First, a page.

The Washington Examiner discusses the SELF DRIVE Act with Marc Scribner.
Livingston Harper always wants to be on the move. At least that's what his father, Rep. Gregg Harper, R-Miss., says.
Livingston, 28, wants to go to ball games, the book store — a place he loves — or to the local restaurant where he works Monday through Friday.
But for Livingston, going to these places requires the help of his parents, sister or brother-in-law.
The 28-year-old was born with Fragile X syndrome, a condition that causes intellectual disabilities. During Livingston's childhood, Gregg Harper told the Washington Examiner his son was late to walking and late to talking, "but if you met him, you'd want to take him home with you," he said.
Livingston was one of the first two students to graduate from the ACCESS program at Mississippi State University in Starkville, Miss., which is designed to help students with disabilities with the transition to college, Harper said.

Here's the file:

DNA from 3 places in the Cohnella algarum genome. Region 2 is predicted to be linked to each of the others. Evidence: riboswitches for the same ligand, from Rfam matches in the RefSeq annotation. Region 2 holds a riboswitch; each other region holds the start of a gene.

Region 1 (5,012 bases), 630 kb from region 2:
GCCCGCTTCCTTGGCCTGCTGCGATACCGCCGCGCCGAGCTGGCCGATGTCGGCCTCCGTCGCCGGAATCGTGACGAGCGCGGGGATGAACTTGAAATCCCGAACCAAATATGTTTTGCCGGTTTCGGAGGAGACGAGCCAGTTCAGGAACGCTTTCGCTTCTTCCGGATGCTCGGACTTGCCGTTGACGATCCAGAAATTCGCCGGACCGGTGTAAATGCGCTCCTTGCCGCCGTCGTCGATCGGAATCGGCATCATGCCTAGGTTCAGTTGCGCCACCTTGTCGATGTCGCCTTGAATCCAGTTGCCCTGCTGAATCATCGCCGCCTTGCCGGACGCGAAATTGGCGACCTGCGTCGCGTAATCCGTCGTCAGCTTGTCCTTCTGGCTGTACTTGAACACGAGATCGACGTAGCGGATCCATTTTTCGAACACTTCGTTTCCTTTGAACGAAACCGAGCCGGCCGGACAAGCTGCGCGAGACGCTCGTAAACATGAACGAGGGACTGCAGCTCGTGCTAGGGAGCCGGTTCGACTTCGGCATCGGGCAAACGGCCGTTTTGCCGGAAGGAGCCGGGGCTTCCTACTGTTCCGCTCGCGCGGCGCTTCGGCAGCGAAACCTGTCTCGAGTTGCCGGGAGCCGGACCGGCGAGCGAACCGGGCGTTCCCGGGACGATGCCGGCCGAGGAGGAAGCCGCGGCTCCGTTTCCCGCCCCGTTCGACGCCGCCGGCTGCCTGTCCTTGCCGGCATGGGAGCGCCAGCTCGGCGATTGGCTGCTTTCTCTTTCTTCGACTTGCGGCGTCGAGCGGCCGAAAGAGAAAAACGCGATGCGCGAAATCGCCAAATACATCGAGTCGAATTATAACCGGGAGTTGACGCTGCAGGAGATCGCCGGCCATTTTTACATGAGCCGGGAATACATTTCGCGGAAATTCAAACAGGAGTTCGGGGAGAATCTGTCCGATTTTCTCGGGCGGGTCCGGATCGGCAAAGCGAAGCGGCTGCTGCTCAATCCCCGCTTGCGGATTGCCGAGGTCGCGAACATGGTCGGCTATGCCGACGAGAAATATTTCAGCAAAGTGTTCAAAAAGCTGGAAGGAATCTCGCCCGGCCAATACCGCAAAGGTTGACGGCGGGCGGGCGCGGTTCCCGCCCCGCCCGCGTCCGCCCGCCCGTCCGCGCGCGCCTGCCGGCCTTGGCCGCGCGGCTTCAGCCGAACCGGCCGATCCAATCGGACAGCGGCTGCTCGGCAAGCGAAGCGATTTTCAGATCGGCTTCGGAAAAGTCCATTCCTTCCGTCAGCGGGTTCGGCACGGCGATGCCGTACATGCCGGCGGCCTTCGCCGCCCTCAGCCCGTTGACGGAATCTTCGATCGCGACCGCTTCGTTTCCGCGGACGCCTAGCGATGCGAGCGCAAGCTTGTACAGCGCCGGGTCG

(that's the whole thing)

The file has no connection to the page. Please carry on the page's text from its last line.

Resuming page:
Today, he works during the week at a local restaurant in Mississippi.
But getting to and from work, and all the other places he wants to go, is difficult for Livingston. He can't drive, so he's dependent on others to take him places.
But that could all soon change for Livingston, as Congress has begun to make progress on legislation to allow more self-driving cars on the road.
This month, the House passed by voice vote a bipartisan bill providing the federal government with a framework for developing regulations for driverless cars.
"It's a positive first step for the federal government," Marc Scribner, a senior fellow at the Competitive Enterprise Institute, told the Washington Examiner. "This would constitute the first effort to modernize our auto safety regulations to account for autonomous vehicle technology."
Scribner said the SELF DRIVE Act signals Congress is "now awake, and they're going to be looking at this more closely."
Read the full article at the Washington Examiner.